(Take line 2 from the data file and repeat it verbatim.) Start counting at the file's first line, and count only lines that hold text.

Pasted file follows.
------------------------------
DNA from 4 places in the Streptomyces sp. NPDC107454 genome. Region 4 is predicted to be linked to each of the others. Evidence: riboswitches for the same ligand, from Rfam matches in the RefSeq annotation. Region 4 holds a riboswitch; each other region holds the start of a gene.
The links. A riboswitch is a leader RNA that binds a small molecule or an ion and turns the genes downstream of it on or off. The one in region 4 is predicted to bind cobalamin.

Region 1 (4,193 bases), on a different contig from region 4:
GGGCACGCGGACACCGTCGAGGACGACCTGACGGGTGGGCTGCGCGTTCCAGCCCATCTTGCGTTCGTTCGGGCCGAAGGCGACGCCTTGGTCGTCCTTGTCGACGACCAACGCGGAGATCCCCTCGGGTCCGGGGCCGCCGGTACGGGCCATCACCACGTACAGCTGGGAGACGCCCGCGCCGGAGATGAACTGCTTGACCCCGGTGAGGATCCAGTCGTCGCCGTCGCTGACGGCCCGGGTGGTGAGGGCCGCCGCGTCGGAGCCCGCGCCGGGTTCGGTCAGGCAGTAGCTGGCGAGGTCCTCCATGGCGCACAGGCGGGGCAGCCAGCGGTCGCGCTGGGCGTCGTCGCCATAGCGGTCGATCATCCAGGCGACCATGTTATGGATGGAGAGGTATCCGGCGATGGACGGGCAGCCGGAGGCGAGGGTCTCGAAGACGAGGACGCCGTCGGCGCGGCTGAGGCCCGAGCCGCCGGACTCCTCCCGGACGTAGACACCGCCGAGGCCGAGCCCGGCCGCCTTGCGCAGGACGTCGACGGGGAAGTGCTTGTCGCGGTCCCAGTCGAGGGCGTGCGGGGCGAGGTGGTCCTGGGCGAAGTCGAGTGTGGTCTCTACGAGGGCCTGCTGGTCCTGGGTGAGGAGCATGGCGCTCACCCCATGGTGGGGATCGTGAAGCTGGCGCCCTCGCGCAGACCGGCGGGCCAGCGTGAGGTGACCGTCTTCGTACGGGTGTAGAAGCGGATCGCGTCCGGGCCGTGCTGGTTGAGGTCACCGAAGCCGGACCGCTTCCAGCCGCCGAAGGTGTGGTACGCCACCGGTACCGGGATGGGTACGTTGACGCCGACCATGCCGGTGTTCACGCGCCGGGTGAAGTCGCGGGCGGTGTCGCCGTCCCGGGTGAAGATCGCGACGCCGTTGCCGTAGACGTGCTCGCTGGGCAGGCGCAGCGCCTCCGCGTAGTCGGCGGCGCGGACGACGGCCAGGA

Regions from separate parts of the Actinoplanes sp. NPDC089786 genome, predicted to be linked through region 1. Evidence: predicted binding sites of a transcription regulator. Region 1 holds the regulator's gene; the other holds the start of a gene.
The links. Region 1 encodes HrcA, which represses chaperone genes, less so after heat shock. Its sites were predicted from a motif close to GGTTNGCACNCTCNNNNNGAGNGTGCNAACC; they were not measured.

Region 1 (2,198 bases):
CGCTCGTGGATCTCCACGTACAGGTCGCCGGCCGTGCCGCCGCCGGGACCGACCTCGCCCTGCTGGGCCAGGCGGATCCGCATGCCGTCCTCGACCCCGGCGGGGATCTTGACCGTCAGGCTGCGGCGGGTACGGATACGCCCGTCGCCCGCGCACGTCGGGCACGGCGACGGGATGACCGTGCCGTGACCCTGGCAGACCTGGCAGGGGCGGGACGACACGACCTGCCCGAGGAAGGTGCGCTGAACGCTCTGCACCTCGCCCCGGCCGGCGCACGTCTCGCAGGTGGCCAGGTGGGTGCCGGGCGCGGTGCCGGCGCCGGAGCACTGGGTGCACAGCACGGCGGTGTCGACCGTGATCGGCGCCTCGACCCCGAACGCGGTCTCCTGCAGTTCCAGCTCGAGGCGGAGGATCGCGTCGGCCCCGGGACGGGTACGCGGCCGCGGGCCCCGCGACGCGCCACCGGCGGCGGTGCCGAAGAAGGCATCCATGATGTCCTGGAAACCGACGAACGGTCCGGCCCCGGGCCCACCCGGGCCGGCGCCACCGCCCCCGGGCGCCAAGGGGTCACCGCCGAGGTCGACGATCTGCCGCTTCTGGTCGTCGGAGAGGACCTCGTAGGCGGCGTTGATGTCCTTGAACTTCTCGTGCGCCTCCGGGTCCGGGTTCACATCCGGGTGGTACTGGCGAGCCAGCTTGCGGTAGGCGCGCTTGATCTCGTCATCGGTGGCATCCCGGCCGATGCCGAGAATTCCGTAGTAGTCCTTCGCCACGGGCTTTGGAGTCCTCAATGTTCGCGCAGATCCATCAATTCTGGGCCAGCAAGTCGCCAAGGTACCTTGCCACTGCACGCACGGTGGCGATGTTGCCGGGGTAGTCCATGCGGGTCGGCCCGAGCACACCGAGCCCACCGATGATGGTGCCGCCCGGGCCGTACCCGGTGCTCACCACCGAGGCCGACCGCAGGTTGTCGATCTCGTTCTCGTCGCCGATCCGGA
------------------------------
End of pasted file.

The links. A riboswitch is a leader RNA that binds a small molecule or an ion and turns the genes downstream of it on or off. The one in region 4 is predicted to bind cobalamin.